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Sneaking Up on a Buck

Sunday, August 31, 2014


The canoe, Lois, is my cloak of invisibility. When Marcy and Shila told me they'd spotted a buck bedded up on a steep slope, under cover of trees, I paddled quickly but silently over. Gave a few strokes, drifted motionless ever closer, then hung onto a snag to anchor myself for photography.

He was unperturbed by my presence. I was not something to worry about, floating in a small boat out on the lake. 

That's how I like my deer best: Unperturbed. Not simmered, seared, sauteed or with a side of wild rice. Unperturbed.

Quietly grooming himself.

Arising, preparing himself for an afternoon's foraging. He'll be a five-pointer. 

Those velvet antlers itch. A well-placed sharp hoof does the job. 

Thus groomed, he's ready to go. 

And I am blessed by his presence, by witnessing his toilette, his peaceful reverie, which becomes mine.

Such incredible beauty awaits those who float silently. These multicolored birds with their raiment of bronzy green and wine. Who could dream such a beautiful little heron?

Death to minnows and frogs, life itself to me.

The work of a pileated woodpecker in live wood, excavating for carpenter ants. These huge rectangular holes open out the ant galleries, and the pileated sits there lapping the larvae, eggs and adult ants up as they run by. 

And everywhere around me, the kwirrk and churr and constant pas de deux of the Snag Kings, the Woodpeckers to Beat All Woodpeckers, the Flying American Flags, my darlings the red-heads. Raising up their young by the dozen in this Nirvana for birdwatchers, deerwatchers, heronoglers. North Bend State Park. You really must visit.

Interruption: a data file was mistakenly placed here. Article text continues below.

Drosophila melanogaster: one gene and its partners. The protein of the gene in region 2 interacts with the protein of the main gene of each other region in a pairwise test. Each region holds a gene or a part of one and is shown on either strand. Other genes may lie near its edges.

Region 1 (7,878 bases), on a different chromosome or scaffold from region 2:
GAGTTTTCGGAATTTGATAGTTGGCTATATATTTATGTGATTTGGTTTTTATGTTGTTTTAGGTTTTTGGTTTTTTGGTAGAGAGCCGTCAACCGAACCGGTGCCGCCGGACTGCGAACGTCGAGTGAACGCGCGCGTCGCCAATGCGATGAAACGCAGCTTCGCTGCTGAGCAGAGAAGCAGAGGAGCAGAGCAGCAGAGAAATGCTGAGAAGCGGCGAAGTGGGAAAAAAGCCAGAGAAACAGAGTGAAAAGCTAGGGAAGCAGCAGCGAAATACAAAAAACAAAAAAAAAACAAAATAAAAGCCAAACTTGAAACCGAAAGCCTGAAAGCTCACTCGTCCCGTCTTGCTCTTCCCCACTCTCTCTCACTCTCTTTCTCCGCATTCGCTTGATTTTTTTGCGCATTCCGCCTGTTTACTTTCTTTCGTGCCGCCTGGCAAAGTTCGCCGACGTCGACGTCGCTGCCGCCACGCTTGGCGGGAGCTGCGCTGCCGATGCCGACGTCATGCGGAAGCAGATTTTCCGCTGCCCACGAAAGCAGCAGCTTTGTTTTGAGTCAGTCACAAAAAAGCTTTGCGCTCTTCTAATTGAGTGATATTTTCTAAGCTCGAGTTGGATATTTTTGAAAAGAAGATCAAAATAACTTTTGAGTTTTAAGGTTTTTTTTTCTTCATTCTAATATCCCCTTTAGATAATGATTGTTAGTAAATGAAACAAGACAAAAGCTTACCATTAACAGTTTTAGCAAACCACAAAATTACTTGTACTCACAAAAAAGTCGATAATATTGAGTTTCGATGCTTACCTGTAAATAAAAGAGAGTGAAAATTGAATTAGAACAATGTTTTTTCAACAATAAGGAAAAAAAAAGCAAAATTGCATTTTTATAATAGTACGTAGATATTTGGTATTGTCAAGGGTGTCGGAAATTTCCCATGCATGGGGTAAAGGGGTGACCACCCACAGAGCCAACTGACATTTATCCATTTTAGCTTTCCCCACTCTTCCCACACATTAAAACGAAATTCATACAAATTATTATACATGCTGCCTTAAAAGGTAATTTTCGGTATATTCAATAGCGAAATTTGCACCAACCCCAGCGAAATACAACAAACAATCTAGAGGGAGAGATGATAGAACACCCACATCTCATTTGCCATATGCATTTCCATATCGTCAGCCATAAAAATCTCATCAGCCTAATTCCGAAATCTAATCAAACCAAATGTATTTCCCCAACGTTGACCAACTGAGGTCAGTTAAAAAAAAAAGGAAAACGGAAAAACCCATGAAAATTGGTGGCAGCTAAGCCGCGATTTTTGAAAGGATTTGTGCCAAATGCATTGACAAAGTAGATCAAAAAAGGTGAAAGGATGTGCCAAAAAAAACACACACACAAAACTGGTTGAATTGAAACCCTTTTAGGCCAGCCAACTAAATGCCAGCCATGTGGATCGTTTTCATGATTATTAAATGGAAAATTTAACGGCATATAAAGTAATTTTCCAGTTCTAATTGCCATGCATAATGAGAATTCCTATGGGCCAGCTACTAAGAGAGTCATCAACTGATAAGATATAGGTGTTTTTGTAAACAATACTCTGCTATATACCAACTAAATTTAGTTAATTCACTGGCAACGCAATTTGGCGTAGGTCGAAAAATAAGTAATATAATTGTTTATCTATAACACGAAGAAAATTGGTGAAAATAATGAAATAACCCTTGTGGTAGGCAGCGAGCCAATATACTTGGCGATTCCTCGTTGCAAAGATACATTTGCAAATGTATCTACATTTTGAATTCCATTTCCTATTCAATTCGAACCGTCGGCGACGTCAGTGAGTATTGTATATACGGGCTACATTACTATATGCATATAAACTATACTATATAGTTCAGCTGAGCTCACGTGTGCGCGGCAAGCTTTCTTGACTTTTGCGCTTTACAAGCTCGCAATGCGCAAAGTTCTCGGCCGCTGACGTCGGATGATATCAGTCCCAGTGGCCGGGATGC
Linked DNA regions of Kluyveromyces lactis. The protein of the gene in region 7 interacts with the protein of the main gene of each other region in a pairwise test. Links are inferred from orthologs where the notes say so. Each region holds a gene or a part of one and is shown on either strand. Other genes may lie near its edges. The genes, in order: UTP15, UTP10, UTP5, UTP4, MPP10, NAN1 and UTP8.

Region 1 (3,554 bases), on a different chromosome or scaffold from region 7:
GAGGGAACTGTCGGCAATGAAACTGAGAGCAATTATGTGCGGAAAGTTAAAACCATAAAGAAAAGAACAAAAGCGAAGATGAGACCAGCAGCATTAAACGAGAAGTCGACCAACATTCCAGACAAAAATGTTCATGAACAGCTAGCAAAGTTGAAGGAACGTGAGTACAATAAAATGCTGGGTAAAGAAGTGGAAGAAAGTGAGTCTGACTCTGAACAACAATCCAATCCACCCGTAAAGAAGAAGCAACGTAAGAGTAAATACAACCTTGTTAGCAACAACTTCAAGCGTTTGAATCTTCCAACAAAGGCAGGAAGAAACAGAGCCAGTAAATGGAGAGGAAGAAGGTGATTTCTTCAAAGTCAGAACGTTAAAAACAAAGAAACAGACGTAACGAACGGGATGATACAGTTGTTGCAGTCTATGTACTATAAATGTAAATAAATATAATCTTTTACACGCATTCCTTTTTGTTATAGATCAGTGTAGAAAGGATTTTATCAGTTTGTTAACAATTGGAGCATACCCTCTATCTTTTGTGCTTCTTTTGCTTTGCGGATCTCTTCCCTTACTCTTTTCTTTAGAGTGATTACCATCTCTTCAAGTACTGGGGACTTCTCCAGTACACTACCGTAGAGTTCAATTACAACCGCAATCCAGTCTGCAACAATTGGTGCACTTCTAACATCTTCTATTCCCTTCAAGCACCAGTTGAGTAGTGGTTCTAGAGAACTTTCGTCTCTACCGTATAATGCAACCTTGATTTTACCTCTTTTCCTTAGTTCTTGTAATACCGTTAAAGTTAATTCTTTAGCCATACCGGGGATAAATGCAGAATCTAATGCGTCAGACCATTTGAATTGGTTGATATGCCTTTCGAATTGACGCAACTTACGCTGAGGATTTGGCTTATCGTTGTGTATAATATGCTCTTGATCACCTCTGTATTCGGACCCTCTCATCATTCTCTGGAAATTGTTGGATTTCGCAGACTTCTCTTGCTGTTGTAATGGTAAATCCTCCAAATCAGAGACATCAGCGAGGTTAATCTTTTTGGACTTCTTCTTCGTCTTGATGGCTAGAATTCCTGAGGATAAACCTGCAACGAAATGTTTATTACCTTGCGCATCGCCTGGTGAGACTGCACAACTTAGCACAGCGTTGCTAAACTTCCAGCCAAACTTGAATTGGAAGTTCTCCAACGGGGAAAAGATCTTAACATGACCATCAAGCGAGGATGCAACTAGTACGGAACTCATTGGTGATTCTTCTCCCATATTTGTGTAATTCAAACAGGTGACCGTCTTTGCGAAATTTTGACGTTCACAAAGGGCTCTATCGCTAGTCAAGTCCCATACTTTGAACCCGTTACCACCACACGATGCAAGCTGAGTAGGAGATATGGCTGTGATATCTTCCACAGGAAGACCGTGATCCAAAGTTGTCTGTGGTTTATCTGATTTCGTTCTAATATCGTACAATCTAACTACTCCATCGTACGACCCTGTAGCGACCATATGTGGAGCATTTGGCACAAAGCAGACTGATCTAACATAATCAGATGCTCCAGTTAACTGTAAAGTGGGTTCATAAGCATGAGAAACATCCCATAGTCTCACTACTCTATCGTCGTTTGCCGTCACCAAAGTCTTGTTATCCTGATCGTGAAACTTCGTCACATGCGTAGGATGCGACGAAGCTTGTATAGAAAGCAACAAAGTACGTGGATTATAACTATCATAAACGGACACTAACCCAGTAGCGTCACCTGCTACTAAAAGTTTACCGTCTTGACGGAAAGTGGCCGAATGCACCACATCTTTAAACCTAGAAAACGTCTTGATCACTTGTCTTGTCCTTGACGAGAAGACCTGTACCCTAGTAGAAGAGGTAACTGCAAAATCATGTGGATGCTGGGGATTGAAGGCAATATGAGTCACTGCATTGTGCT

Smooth Water, Mystery Globs, Deer, Vultures and Wildflars

Thursday, August 28, 2014

Summer fairly demands her due. You cannot let these crystal days pass unappreciated.

Just get some friends together, throw some canoes in the car and go. Rent a couple if you run short.

And watch what happens to your beautiful hardworking friends when they are rocked gently on the water.

Meander around with no purpose.

which turns out to be the greatest purpose of them all. 

Wonder at the weirdly firm jellied masses anchored on underwater snags.

Which, because you're a Science Chimp, you've already figured out are bryozoans, a species called Pectinatella magnifica. Only a few species inhabit freshwater (the vast majority are marine). They are the ecological analogs of corals, though they aren't related. They feed by extending tentacles into the water and snagging little critters floating past. Basically an intestinal tract, an oral opening, and a ring of tentacles, times several hundred, all glommed together in a cluster. Animals, not plants. Or something kind of in between. Why they're here, what if anything eats them, I dunno. One of nature's mysteries. Native, at least, and now spread from a primarily eastern distribution throughout the country's waterways. 
Bryozoans. Whaa? A life form that has simply never occurred to most of us, in full glory at North Bend.
We can only wonder. 

A juvenile Cooper's hawk bullets low over the water and snags his talons on a low limb. 

A doe works up a steep slope with her little family of twins.

Sun lights the fawn's ears and the blood vessels running through them. A little pink tongue flickers.

The doe casts one look back at me to tell me she sees me and they'll be moving along.